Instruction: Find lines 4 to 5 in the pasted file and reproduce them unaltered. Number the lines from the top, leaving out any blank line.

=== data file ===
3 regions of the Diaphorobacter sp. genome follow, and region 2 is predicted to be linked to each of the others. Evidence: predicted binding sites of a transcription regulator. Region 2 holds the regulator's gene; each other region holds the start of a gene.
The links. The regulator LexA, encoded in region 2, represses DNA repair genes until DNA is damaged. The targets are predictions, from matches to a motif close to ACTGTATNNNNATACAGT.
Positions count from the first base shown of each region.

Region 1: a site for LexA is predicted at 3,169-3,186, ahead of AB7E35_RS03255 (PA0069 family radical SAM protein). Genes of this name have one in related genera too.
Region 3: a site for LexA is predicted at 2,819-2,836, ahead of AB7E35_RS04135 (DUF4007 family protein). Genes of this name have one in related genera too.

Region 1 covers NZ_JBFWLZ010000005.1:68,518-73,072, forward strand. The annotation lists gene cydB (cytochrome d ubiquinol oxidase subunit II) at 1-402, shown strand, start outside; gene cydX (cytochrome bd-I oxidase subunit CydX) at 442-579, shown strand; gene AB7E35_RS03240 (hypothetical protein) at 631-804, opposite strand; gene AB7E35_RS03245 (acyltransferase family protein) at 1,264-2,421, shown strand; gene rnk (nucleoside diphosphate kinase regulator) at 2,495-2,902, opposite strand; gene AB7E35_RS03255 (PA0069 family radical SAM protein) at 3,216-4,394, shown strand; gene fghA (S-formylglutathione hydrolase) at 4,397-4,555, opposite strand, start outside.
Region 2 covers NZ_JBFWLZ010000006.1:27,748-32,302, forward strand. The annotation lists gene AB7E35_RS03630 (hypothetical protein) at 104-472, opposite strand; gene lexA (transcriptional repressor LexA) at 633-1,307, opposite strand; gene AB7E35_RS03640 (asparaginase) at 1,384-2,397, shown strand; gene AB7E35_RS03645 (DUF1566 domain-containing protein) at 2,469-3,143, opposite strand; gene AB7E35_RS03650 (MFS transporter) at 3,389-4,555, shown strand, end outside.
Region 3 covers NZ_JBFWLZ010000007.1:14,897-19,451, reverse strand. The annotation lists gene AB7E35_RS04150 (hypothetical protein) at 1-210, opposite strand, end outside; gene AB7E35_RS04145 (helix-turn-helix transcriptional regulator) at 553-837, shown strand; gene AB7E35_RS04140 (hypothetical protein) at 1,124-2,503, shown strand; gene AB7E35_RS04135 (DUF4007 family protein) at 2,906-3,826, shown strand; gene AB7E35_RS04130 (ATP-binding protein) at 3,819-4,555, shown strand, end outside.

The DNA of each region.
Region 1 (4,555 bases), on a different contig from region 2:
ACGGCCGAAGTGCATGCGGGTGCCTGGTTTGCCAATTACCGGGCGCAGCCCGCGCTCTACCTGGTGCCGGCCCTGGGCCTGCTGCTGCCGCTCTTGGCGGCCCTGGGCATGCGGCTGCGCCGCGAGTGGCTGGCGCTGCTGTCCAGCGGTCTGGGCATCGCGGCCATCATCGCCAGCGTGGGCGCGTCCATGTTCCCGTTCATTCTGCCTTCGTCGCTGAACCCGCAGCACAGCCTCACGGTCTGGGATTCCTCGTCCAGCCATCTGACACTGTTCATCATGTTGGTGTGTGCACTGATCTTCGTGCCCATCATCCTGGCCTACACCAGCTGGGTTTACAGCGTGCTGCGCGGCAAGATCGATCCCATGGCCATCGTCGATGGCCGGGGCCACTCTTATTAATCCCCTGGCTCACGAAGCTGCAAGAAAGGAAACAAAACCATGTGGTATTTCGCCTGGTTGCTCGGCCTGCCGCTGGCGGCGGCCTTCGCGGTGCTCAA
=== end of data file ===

Region 1: a site for LexA is predicted at 3,169-3,186, ahead of AB7E35_RS03255 (PA0069 family radical SAM protein). Genes of this name have one in related genera too.
Region 3: a site for LexA is predicted at 2,819-2,836, ahead of AB7E35_RS04135 (DUF4007 family protein). Genes of this name have one in related genera too.